HOUSTON (AP) -- The Houston Astros left Minute Maid Park on
Saturday still in the NL Central race, at least mathematically. A
few hours later, their dreams for a division title disappeared.
The Astros lost to last-place Milwaukee for the second straight
day, falling 5-2 Saturday. Houston began the day a half-game behind
Chicago, which swept Pittsburgh in a doubleheader and won its first
division title since 1989.
"This whole week has been a playoff atmosphere because every
game, every pitch has meant something," Astros catcher Brad Ausmus
said after Houston lost. "You're a little drained at the end of
each game, but certainly we've been ready at the start. We just
didn't end up on top the last two games."
The loss sent the Astros wondering what went wrong down the
"I guess if I knew what happened, we'd have done something to
change it," Jeff Kent said. "The Cubbies have played well lately
and we haven't. We've been just running on empty."
Wes Helms hit a two-out home run, his 23rd. After consecutive
singles by Eddie Perez, Royce Clayton and Wes Obermueller (2-5),
Scott Podsednik doubled off the left-field wall and two more runs
scored for a 5-1 lead.
Astros general manager Gerry Hunsicker saw it coming.
"I guess it was two days ago I sensed that we were trying to
force something out there," Hunsicker said. "We were trying to
make things happen and the guys were too tight. They were trying
too hard, making forced errors."
Podsednik, who drove in three runs, had an RBI triple and Bill
Hall hit an RBI single in the third. All five Milwaukee runs came
with two outs.
Obermueller snapped a five-game losing streak in his last start
Sept. 21 against Arizona. He pitched a career-high eight innings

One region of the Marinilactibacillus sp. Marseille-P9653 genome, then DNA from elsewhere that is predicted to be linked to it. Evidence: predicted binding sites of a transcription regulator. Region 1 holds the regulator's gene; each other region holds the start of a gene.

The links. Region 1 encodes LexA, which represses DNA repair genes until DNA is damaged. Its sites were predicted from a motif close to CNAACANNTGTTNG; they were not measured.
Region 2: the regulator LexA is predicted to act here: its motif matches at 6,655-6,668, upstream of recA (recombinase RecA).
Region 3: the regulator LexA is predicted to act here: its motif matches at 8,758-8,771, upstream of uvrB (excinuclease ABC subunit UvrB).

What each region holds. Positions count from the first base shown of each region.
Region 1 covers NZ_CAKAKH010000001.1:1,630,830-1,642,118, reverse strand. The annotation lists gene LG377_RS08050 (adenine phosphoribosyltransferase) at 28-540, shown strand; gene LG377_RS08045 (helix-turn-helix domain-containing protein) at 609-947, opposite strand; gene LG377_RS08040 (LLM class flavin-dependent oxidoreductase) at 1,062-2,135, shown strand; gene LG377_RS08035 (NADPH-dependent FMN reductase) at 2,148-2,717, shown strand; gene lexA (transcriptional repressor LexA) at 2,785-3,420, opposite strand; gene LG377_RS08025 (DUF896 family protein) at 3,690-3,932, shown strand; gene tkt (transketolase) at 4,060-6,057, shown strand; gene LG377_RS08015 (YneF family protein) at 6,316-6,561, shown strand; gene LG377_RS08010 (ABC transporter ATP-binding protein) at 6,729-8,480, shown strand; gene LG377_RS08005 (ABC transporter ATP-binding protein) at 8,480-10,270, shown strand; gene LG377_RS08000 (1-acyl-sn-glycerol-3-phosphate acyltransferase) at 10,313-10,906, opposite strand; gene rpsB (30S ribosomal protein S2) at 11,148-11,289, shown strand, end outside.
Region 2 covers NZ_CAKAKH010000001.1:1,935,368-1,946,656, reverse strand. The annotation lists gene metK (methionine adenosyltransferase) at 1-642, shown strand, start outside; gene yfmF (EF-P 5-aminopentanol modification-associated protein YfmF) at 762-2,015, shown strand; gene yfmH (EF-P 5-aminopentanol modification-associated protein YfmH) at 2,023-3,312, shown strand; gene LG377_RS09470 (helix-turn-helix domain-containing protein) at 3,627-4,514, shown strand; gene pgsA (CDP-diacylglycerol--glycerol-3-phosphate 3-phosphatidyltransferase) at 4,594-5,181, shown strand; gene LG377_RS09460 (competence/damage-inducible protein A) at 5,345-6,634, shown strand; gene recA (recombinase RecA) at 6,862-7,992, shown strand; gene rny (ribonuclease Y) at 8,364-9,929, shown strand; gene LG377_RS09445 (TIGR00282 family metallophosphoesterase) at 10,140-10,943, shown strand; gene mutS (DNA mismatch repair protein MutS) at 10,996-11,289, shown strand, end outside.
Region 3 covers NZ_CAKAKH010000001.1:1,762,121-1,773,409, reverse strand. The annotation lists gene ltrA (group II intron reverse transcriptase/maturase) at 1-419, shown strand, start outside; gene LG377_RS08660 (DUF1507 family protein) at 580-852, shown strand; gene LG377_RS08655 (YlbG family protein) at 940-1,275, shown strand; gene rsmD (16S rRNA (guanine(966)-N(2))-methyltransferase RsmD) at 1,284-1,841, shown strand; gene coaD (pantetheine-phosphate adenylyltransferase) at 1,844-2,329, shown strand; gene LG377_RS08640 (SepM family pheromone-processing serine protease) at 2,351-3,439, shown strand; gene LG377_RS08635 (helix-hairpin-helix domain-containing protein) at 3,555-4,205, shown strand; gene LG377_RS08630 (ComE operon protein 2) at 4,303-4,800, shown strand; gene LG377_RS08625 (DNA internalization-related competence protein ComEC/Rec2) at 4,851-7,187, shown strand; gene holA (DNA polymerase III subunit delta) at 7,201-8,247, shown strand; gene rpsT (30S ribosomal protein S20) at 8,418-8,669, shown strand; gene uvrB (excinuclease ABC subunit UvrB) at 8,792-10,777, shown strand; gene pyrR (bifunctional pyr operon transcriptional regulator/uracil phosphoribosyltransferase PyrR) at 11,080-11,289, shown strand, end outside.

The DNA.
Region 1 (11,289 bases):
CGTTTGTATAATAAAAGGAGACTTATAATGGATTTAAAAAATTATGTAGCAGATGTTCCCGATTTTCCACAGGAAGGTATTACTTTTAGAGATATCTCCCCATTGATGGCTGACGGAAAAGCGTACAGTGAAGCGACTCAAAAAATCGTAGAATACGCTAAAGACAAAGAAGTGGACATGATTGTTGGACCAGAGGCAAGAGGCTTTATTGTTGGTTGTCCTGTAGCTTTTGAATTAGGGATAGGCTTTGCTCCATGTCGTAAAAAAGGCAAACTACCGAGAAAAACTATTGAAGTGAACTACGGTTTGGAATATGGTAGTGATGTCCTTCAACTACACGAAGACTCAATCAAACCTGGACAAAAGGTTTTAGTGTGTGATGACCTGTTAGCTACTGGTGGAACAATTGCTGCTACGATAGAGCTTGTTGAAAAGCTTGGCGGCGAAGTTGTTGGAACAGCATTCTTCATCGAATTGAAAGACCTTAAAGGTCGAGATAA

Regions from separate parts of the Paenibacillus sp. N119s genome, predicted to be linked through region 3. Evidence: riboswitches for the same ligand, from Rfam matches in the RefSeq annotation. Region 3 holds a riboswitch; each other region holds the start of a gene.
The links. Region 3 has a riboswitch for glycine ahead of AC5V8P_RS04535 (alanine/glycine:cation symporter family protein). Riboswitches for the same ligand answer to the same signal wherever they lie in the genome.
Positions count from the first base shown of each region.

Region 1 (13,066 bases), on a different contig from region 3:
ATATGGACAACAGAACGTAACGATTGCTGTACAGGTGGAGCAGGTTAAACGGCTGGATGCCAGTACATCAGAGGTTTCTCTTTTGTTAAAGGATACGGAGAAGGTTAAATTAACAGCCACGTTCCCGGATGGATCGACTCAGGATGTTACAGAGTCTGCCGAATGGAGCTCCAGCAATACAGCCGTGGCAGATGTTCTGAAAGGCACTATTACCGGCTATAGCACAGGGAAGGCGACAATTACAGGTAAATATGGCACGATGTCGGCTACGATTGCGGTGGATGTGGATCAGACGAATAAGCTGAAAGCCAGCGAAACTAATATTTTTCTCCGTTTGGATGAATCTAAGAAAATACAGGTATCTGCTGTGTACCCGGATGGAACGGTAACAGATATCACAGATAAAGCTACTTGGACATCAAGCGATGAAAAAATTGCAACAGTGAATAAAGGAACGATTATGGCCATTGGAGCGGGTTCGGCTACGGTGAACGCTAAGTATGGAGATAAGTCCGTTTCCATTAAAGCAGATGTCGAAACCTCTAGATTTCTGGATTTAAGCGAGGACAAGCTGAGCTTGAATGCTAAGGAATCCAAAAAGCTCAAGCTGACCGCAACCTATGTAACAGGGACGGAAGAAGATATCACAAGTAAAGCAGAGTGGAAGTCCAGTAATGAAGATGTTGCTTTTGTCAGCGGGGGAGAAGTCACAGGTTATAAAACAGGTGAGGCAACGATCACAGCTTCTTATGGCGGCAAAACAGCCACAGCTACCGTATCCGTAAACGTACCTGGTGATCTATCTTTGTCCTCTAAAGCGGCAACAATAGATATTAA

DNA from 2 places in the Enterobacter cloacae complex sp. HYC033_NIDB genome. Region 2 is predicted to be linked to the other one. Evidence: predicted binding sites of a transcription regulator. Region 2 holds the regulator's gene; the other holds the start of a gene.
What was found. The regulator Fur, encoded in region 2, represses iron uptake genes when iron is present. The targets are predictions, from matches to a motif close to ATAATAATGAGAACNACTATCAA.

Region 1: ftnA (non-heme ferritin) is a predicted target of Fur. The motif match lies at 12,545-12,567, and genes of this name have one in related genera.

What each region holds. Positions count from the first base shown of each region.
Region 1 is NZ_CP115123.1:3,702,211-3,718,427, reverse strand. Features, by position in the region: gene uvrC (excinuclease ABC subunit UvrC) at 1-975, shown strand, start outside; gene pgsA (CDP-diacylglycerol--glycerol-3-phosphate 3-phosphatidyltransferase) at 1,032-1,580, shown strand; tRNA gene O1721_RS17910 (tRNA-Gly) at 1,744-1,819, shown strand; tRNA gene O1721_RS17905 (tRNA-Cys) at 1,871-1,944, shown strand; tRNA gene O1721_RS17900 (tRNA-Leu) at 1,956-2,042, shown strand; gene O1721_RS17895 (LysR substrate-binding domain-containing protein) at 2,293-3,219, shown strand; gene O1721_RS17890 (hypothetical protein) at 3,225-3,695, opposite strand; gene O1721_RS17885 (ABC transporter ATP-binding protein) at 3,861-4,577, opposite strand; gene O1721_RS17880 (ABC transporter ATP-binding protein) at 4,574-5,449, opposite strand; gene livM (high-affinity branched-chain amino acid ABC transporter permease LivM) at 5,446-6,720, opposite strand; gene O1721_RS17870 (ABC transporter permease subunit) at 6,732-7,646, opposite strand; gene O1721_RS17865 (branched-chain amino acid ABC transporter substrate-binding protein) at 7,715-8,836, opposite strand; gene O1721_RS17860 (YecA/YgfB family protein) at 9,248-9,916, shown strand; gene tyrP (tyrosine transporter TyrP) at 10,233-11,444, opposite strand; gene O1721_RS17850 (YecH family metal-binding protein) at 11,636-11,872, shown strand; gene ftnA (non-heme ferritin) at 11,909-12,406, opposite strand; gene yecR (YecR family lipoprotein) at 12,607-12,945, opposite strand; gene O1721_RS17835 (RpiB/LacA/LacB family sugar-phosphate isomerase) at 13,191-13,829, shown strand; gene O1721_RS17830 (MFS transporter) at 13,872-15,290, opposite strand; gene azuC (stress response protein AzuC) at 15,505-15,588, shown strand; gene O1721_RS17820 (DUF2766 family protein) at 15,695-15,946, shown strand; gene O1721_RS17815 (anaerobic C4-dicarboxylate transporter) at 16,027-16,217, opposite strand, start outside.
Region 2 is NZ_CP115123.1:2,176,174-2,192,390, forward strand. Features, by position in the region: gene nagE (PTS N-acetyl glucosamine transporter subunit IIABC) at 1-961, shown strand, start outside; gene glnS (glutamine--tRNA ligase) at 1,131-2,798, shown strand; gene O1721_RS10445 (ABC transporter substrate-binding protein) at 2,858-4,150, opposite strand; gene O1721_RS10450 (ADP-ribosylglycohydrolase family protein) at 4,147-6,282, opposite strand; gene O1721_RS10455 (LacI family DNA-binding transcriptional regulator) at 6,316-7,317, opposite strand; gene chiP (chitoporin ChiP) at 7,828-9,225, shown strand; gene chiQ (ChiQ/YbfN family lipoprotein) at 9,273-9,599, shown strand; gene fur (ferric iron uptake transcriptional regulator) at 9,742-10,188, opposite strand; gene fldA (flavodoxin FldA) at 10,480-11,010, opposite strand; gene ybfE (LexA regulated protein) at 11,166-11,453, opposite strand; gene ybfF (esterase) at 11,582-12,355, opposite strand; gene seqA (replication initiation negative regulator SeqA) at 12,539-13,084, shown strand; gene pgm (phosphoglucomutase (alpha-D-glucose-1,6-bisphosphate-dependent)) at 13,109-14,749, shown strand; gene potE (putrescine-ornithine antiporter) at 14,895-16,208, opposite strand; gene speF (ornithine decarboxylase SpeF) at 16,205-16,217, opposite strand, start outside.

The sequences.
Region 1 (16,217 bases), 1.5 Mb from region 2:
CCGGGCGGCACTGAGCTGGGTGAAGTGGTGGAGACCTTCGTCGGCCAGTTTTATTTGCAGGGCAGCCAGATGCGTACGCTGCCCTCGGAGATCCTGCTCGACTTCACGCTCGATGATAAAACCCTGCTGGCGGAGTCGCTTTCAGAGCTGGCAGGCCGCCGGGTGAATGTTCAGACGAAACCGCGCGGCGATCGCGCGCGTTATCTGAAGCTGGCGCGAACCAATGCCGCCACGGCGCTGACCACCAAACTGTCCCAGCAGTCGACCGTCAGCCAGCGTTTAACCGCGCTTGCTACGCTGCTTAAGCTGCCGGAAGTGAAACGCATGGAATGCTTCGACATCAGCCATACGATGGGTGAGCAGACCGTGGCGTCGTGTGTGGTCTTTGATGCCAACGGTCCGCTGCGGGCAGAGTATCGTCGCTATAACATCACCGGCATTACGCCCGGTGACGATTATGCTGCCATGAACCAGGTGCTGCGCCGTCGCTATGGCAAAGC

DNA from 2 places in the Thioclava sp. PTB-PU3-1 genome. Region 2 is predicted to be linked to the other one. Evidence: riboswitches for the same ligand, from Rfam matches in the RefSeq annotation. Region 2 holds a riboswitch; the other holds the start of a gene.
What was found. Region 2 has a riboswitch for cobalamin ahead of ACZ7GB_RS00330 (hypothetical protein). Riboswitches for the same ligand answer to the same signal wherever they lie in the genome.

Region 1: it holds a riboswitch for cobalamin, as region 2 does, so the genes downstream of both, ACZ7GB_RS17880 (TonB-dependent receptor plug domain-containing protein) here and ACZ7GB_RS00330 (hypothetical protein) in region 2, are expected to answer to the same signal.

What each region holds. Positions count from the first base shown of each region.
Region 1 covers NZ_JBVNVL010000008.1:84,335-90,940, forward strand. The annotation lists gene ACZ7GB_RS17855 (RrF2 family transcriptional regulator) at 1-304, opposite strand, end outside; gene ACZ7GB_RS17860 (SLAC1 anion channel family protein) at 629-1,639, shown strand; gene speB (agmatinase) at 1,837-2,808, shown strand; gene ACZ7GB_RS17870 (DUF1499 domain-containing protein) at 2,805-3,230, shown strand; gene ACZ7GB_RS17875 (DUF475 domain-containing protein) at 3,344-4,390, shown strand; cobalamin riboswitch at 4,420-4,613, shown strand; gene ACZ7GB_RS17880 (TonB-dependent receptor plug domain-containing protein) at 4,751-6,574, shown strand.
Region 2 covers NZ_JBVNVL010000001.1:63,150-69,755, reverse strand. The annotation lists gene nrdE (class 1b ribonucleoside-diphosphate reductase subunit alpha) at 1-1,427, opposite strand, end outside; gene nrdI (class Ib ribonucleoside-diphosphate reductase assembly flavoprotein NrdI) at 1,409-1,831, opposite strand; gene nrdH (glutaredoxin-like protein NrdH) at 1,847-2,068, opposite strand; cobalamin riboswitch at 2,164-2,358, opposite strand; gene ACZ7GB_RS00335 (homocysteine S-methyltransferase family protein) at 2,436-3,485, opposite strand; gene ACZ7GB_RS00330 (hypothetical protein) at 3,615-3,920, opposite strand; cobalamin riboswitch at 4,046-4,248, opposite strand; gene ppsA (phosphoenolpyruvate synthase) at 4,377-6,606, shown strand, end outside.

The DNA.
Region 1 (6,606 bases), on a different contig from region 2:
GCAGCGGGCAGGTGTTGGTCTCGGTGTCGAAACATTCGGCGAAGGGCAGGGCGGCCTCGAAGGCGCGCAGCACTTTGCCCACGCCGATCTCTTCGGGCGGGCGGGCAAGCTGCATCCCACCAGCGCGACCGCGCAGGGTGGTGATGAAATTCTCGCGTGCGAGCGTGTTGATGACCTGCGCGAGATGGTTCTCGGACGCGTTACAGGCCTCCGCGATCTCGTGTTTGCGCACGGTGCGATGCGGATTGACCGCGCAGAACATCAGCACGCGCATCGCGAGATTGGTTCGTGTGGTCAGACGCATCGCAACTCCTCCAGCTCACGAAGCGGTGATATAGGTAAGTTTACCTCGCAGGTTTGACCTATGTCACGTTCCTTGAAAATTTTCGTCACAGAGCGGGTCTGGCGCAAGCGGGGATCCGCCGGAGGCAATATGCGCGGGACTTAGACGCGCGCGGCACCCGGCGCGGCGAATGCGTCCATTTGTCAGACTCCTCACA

against the Astros and allowed 10 hits and two earned runs, walking
"He pitched the game of his life," Milwaukee manager Ned Yost
said. "After the first inning he had some jitters. I told Wes,
`Look the pressure's not on you, it's on them. Settle down and stay
on the attack and let the pressure that's on them work to your
advantage.' He did. He got in a great groove after that."
Villone, 0-4 in his last six starts, retired the first seven
batters until Royce Clayton doubled in the third. Podsednik then
tripled and Hall singled for a 2-1 lead.
"The most frustrating thing for us is just getting so close and
not being able to grab it, not being able to take the bull by the
horns," Villone said.
Houston appeared ready to jump on the Brewers in the first
inning but ended up with just one run off Obermueller.
Ensberg hit his 25th homer in the seventh, tying Doug Rader for
the most homers hit by an Astros third baseman in a season.
Villone pitched 5 2-3 innings. He allowed eight hits, five
earned runs and he walked two and struck out six.
Billy Wagner, who pitched Houston's final inning, didn't think
the Astros are drained.
"We've played like Game 7 from day one," Wagner said. "We
battled day in and day out. Fatigue has got to be in there, but
that's an excuse to use fatigue. Sometimes, it just goes that
Kent needs one double to become the fifth player in major
league history to hit 40 doubles in five consecutive seasons. Wade
Boggs had 40 or more doubles seven straight years. ... Jeriome
Robertson (15-9) would be the first rookie in franchise history to
lead the Astros in wins. Wade Miller, 14-13, pitches on Sunday. ...
Lidge made his 78th appearance tying the NL record for appearances
in a season, set last season by teammate Ricky Stone.